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Preface

The 2016 Global Harbor Cities Forum was held in Kaohsiung City on September 6th-8th and attracted more than 600 participants from about 50 cities across the globe. The Forum provided a platform for harbor cities to address both the challenges and opportunities they face. The mayors and leading representatives of harbor cities had previously identified these challenges and opportunities as the most critical. They urgently needed to be discussed and tackled together.

Along with the 2016 Global Harbor Cities Forum, the Mayors’ Roundtable (The Roundtable) was also convened. The Roundtable was hosted by Mayor Chu Chen and was held on September 7th in Kaohsiung. Director-General James Huang of Taiwan’s New Southbound Policy Office moderated the Roundtable. It was a by-invitation event for mayors and the leaders of harbor cities to exchange knowledge and experiences concerning urban governance and harbor development, as well as to deepen collaboration among the city governments and port authorities of the Global Harbor Cities Forum Network.

2016 Global Harbor Cities Forum Statement (The Statement) lists the concrete achievements of the Mayors’ Roundtable. The Statement was officially announced and signed by the participating mayors and city leaders of harbor cities on the morning of September 8, 2016. The Statement will serve as reference for the future development of harbor cities. The specific Statement principles agreed by participants for the future are as follows:

Vibrant Harbor Cities

We believe that successful city and port development can become engines of urban/regional/national economic growth. This requires both city governments and port authorities to find the right mix of diversified economic functions that render harbor cities economically vibrant and sustainable. Being part of the ever-changing global economy, it is imperative for harbor cities to identify new industrial opportunities. Examples are the circular economy and renewable energy. These processes can build on existing assets and infrastructure.   

Green and Smart Harbor Cities

We seek to ensure that our harbor cities remain safe, livable and sustainable places for all inhabitants and visitors. We also acknowledge that mitigating negative urban and port impacts is essential for the long-term advancement of harbor cities. We agree that actors involved in the development of harbor cities must develop pro-active strategies to address the increasing threats to human health, biodiversity and economic wellbeing that are associated with growth. We believe that the concept of smart harbor city, which combines smart technologies in an urban and environmental context, provides great potential for creating a livable harbor city that flourishes economically.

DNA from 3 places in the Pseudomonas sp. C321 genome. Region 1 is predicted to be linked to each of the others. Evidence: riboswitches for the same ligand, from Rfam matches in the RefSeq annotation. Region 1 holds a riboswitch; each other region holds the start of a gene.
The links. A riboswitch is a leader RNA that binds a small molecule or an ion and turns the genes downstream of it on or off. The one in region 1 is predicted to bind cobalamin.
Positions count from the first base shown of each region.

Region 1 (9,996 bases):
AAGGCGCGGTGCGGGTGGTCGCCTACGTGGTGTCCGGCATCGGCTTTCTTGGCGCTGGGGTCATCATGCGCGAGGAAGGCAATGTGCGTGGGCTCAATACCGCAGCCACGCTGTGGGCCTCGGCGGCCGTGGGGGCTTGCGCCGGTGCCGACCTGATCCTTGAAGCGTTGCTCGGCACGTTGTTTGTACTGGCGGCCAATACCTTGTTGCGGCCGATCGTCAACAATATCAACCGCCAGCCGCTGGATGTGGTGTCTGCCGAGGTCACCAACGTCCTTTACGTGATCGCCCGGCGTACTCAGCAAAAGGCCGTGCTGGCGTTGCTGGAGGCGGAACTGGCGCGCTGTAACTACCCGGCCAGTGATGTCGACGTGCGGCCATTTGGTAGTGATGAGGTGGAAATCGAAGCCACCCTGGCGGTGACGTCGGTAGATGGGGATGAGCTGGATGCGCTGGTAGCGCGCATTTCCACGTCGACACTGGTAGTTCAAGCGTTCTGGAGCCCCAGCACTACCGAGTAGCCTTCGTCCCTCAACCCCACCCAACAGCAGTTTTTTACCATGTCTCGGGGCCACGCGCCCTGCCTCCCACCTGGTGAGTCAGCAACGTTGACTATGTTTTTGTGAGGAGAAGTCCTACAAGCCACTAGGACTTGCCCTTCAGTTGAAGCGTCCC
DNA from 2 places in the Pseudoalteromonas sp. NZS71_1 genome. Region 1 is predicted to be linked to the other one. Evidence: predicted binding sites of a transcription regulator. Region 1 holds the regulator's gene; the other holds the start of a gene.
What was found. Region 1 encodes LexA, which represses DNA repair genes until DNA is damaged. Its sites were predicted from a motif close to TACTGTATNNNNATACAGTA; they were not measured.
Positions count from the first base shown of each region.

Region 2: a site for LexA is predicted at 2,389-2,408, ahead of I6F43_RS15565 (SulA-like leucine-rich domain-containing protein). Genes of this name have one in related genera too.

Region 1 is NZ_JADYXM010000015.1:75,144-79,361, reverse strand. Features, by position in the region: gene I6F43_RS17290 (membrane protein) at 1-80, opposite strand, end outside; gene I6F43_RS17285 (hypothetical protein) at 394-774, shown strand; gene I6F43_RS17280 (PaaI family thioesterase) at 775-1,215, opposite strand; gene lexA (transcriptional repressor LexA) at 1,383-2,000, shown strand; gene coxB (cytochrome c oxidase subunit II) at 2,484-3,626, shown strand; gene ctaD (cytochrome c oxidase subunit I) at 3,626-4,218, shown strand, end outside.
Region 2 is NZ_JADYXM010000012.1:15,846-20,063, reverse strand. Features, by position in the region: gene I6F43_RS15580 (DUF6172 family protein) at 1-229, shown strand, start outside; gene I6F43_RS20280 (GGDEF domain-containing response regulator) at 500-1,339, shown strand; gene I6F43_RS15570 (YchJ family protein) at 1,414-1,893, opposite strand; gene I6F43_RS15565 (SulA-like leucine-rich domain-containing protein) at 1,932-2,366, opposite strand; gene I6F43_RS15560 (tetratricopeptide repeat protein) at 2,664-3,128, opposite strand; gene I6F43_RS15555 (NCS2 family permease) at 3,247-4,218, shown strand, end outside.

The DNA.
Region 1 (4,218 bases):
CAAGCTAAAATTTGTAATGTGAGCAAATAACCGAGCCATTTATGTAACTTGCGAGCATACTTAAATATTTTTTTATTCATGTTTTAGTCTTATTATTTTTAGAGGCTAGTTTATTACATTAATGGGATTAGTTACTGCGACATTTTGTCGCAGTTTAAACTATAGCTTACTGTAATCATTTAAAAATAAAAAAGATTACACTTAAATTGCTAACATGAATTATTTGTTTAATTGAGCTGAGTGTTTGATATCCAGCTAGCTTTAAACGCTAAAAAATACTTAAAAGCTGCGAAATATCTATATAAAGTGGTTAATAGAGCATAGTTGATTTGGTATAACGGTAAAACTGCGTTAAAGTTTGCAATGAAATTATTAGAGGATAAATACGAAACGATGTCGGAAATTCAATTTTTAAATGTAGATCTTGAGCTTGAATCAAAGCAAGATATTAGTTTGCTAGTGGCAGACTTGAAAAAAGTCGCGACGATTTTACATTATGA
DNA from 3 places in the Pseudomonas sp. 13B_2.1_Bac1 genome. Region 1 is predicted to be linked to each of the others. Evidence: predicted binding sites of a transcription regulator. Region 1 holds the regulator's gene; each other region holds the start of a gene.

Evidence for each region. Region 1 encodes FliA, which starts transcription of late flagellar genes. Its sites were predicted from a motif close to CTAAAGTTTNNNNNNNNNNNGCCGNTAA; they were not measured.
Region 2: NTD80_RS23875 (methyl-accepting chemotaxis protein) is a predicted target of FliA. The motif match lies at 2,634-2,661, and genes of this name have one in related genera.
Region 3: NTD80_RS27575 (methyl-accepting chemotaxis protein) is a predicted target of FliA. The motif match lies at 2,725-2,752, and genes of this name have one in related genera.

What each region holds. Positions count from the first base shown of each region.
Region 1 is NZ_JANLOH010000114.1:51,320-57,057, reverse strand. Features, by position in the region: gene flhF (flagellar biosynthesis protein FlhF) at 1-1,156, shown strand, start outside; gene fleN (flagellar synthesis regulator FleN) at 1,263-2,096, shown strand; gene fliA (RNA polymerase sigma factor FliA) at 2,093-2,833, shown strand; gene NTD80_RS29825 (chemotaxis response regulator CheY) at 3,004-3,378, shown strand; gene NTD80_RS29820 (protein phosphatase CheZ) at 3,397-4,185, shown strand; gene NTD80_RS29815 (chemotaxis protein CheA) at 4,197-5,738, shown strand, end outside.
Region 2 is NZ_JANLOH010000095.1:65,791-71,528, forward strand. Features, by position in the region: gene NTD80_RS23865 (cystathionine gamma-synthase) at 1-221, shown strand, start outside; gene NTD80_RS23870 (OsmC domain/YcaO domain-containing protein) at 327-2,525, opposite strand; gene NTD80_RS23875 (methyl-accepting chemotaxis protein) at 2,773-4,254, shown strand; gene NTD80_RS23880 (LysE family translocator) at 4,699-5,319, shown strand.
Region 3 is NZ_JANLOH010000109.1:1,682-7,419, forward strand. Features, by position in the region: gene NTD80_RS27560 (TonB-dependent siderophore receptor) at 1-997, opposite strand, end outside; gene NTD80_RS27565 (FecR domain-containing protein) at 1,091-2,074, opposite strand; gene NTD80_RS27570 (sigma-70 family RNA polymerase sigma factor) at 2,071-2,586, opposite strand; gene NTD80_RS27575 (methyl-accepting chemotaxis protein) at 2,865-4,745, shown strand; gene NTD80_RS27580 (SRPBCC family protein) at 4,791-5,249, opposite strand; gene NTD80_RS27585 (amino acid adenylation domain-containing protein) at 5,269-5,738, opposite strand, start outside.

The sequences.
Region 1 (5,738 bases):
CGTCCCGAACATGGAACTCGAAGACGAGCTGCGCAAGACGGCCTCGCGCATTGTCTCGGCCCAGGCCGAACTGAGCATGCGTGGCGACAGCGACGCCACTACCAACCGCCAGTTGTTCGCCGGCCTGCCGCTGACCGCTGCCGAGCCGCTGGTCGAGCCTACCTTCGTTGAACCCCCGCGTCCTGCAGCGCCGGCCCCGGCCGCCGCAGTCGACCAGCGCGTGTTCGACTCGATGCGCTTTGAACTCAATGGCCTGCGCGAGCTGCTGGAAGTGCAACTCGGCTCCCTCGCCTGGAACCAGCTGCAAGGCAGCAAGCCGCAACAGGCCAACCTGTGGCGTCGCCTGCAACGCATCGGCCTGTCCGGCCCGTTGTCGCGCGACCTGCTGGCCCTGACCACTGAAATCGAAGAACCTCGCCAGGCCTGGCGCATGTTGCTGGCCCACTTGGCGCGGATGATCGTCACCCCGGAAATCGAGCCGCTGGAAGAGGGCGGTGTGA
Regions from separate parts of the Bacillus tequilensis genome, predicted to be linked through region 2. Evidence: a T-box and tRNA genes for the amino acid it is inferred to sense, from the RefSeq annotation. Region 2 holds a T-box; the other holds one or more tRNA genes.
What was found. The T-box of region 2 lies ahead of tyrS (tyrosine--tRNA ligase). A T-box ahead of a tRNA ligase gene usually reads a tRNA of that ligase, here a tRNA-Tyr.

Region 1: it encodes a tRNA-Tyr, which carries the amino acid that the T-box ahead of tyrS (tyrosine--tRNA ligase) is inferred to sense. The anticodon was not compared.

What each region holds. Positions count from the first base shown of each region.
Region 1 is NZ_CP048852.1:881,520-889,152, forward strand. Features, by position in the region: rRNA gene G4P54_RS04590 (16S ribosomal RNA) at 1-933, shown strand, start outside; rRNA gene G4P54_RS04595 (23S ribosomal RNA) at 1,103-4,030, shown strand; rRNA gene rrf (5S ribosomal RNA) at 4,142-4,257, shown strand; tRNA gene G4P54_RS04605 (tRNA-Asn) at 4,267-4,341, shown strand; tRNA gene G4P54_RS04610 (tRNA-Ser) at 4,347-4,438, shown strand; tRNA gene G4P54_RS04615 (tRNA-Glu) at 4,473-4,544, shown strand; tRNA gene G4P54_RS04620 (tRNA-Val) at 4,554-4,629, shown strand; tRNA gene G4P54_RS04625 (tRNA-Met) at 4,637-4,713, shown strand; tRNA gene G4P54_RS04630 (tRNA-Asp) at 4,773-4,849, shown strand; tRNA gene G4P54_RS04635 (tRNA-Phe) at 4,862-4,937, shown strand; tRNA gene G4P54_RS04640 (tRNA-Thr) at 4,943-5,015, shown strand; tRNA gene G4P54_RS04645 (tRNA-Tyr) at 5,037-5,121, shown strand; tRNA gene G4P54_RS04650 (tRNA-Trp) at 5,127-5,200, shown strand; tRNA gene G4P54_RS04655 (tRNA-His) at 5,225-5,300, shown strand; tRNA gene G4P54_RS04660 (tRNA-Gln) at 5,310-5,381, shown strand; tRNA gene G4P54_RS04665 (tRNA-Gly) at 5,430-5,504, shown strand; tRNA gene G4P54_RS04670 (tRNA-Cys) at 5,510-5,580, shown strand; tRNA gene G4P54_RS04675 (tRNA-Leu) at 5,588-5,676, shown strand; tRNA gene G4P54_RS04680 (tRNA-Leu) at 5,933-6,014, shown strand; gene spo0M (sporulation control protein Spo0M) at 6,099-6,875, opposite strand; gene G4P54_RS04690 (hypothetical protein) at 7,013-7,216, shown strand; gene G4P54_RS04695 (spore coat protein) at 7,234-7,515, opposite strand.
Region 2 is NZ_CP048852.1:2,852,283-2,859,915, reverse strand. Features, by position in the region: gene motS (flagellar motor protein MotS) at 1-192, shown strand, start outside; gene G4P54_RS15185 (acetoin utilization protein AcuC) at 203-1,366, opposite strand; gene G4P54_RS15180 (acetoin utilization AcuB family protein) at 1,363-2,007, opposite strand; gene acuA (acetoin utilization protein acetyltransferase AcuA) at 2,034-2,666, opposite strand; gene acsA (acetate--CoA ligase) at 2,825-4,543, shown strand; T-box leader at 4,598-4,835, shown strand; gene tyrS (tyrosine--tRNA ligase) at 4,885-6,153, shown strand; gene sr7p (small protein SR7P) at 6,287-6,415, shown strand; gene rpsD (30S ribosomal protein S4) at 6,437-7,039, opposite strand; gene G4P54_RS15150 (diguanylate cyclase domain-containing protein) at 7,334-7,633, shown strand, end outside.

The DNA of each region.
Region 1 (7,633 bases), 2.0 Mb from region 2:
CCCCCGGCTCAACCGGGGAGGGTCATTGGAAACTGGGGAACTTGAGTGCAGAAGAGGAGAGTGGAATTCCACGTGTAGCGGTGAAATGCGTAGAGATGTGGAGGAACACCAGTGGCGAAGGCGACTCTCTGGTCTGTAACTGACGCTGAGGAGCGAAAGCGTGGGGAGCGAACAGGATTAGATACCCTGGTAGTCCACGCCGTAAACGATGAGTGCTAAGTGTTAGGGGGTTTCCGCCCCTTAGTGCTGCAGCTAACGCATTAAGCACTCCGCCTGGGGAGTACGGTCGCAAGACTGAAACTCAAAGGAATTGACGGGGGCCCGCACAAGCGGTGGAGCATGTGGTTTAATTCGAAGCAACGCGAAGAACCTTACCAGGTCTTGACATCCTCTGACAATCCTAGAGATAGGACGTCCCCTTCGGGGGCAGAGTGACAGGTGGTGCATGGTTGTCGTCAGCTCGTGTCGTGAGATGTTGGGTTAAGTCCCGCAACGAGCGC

Positive Synergy between Ports and Cities

We recognize the policy dilemmas between ports and cities, since port authorities and city governments do not necessarily share the same interests, goals and perception of challenges, or policies. We encourage ports and cities to find the positive synergy between diverging perspectives and priorities. For example, it is beneficial to attract high value added port-related employment and to develop mixed urban waterfronts with room for port functions.

Integrated planning framework for harbor cities

We acknowledge the need for an integrated planning framework to resolve the mismatch between ports and cities. The harbor city is a complex territorial, social and industrial organization, whose development trajectory is determined by a number of stakeholders. Each of the stakeholders has a different set of interests and motivations. We believe that joint planning efforts can help stakeholders to avoid unnecessary tensions, facilitate collaborations based on the recognition of their interdependence, identify issues to be dealt with collectively, and ensure that both ports and cities are aligned with the direction of the positive future developments of harbor cities.    

Dialogue between Harbor Cities

We shall continue to work together through dialogue with other harbor cities because we face many important and common challenges. The challenges include the impacts of mega-ships, energy prices and the transition to alternative fuels, environmental challenges, and the ever-changing economic situation. We call on harbor cities across the globe to work together to address common challenges, to support each other, and to adopt the good practices of our fellow harbor cities.

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